Cumberland County, created on January 27, 1750 and named in honor of Cumberland, England, has its county seat in Carlisle. The county lies within the Cumberland Valley and adjoins the Susquehanna River at its eastern border. Cumberland County was first settled by mostly Scotch-Irish immigrants arriving in the area in 1730. The area was originally devoted to farming, but later developed other trades. These early settlers built the Middle Spring Presbyterian Church in 1738 near present day Shippensburg, Pennsylvania, and it remains one of the oldest churches in central Pennsylvania.
Shippensburg University of Pennsylvania–located in Shippensburg–is one of 14 universities of the Pennsylvania State System of Higher Education. Carlisle, Pennsylvania, hosts the United States Army War College, which caters to high-level military personnel and civilians by preparing them for strategic leadership responsibilities. Carlisle is also home to Dickinson College, established in 1773, and the Penn State Dickinson School of Law, where many Pennsylvania law schools matriculate.
The County is required by Pennsylvania law to provide specific services to its citizens, such as: Judicial services – Court of Common Pleas, Corrections and Criminal Justice Programs; Planning services to work closely with municipalities on issues of economic development and environmental planning; Public Safety to provide 911 dispatch services and Emergency Preparedness for planning and implementation of disaster assistance plans; Public Welfare services for Children & Youth, Mental Health & Mental Retardation Programs, Drug & Alcohol Awareness Programs, in addition to services for the elderly (Office of Aging); Bureau of Elections to oversee all elections and maintain an up-to-date voter registry; Real Estate Tax Assessment to collect taxes based on the value of real estate to help fund County programs and the local municipalities as well as school districts rely on the tax information.
Pennsylvania lawyers practicing law in Cumberland County specialize in various niches of the law, including areas like bankruptcy law, employment law, personal injury law, immigration, family law, medical malpractice law, workers compensation law, and even criminal law. Criminal law involves, logically enough, crimes committed by one party against another and are broken up into two subsets: felonies and misdemeanors. Felonies are larger offenses that typically result in harsher punishments. Misdemeanors are smaller offenses that yield sentences that are not quite as harsh. It is recommended that defendants retain one of the many experienced Pennsylvania lawyers practicing criminal law to represent them no matter which type of crime they have been accused of committing.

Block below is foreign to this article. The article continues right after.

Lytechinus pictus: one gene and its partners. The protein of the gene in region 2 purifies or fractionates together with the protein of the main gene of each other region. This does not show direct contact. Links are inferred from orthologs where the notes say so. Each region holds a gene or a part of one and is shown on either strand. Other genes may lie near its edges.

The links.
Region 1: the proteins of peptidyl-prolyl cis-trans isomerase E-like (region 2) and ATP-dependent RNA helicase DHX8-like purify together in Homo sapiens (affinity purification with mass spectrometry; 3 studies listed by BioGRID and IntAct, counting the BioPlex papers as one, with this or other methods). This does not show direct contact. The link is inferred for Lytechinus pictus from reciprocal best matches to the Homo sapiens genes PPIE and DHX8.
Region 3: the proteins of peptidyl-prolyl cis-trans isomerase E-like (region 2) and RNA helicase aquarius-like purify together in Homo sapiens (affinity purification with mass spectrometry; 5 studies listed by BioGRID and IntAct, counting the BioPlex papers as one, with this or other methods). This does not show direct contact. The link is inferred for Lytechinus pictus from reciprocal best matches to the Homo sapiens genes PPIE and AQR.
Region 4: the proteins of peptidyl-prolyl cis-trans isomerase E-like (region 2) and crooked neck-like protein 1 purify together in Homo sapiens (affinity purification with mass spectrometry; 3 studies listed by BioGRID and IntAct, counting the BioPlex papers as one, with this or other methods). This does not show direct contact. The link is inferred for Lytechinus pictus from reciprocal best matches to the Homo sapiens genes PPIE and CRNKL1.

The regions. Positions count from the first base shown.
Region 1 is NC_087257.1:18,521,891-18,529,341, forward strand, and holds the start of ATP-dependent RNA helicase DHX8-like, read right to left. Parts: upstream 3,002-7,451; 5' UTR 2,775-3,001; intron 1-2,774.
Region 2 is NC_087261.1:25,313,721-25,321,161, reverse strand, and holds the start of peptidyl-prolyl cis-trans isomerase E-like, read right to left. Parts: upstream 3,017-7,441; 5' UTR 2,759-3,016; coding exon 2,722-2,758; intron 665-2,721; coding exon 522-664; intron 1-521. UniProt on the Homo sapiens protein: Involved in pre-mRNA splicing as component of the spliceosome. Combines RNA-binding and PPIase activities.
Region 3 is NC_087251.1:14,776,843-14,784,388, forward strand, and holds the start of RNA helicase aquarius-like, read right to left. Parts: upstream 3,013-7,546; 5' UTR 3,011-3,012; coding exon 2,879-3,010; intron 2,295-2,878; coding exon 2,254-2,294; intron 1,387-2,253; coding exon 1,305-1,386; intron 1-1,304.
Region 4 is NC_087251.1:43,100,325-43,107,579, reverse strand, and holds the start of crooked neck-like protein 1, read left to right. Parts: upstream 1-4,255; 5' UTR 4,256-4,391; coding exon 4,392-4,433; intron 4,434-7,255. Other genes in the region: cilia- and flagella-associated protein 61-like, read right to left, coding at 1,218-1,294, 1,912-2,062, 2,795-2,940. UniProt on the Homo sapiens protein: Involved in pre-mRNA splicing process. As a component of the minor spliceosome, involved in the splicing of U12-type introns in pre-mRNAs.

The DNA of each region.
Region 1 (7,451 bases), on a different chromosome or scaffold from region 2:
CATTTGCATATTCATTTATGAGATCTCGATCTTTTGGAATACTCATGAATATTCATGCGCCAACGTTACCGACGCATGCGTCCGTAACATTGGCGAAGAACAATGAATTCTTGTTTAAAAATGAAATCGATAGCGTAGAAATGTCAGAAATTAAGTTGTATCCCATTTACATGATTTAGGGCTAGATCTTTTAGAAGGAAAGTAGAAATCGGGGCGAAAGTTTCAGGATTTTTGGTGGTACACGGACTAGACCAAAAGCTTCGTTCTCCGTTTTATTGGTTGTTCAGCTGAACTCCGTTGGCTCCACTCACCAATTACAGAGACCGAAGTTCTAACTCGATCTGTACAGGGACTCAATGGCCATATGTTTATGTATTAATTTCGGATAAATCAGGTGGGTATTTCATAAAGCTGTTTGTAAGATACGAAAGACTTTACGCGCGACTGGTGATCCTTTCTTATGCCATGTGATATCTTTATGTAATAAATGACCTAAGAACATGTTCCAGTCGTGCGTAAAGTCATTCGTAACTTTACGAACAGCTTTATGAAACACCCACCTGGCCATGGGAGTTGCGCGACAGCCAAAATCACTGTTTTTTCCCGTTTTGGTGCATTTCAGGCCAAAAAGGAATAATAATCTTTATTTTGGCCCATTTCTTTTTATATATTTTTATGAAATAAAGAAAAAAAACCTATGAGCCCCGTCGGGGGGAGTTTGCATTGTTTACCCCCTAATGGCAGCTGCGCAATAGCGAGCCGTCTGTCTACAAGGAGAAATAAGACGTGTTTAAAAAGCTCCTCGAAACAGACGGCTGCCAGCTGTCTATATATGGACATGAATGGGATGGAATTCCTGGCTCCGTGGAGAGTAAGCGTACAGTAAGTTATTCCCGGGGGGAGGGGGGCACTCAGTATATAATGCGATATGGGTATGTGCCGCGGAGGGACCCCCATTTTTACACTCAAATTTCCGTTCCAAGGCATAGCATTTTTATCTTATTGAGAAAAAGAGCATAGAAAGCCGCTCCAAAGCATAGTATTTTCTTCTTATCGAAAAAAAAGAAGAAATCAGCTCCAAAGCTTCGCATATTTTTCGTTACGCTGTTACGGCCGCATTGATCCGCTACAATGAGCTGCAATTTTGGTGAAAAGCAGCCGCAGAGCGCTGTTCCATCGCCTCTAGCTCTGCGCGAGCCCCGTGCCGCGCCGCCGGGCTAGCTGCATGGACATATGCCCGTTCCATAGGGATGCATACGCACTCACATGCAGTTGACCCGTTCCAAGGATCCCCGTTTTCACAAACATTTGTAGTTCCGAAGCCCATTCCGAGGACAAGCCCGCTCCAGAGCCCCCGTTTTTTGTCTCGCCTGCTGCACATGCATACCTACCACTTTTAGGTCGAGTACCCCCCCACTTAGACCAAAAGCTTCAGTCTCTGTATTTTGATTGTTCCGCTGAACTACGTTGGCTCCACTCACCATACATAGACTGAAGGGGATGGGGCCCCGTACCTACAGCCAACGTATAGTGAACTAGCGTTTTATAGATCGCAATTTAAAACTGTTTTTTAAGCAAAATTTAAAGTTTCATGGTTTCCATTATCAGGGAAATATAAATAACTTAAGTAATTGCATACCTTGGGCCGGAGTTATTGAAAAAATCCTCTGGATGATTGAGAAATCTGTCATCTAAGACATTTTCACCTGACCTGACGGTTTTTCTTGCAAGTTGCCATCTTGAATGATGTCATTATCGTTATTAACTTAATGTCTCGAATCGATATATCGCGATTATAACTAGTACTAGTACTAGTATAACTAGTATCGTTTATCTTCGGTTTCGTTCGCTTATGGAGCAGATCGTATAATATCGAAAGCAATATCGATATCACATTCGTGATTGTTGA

One common area of law for which Pennsylvania residents in Cumberland County often need the assistance of a good Pennsylvania lawyer is that of elder law. Elder law is a term used by professionals like Pennsylvania lawyers to refer to the legal issues and problems relating specifically to senior citizens. Pennsylvania lawyers working in this field must keep abreast of an ever-shifting body of law, legislation and regulations which run the gamut from financial planning, health care, and housing to discrimination, abuse, and consumer fraud. Unfortunately, there are many unscrupulous people out there willing to take advantage of those people who should be granted respect and consideration in their later years.
In the field of elder law, it’s important to figure out just who is the client. Children will often bring their parents in to the attorney’s office–which sounds innocent enough on its face. However, child and parent can certainly have differing interests, especially if the child is attempting to pressure or manipulate the parent into leaving them more than the parent wishes. If a parent has physical or mental disabilities clouding their ability to make sound decisions, that child may be able to unduly influence them. Of course, that is just the sort of situation the Rules of Professional Conduct were created for. These Rules are the set of ethical guidelines attorneys like Pennsylvania lawyers must abide by, and attorneys must follow them or risk being disbarred.
For some reason, people often have the mistaken impression that estate planning is something only wealthy people need to worry about–but that is so not true! The term “estate” isn’t referring to some palatial mansion and grounds owned by someone who is ridiculously rich. “Estate” simply refers to what someone owns. Anyone who owns any type of property should plan ahead to make sure whatever people or organizations they wish inherit their property actually do so. This can also help keep your property from going into probate proceedings should you die without a will–something known as dying “intestate.”
Pennsylvania law provides for four types of incorporated municipalities: cities, boroughs, townships, and, rarer cases, towns. Below are listed the cities, boroughs and townships located in Cumberland County:
Unincorporated communities and Census-designated places
Census-designated places are not actual jurisdictions under Pennsylvania law, but are compiled by the U.S. Census Bureau in order to compile demographic data. Other unincorporated communities, such as villages, are sometimes categorized here as well.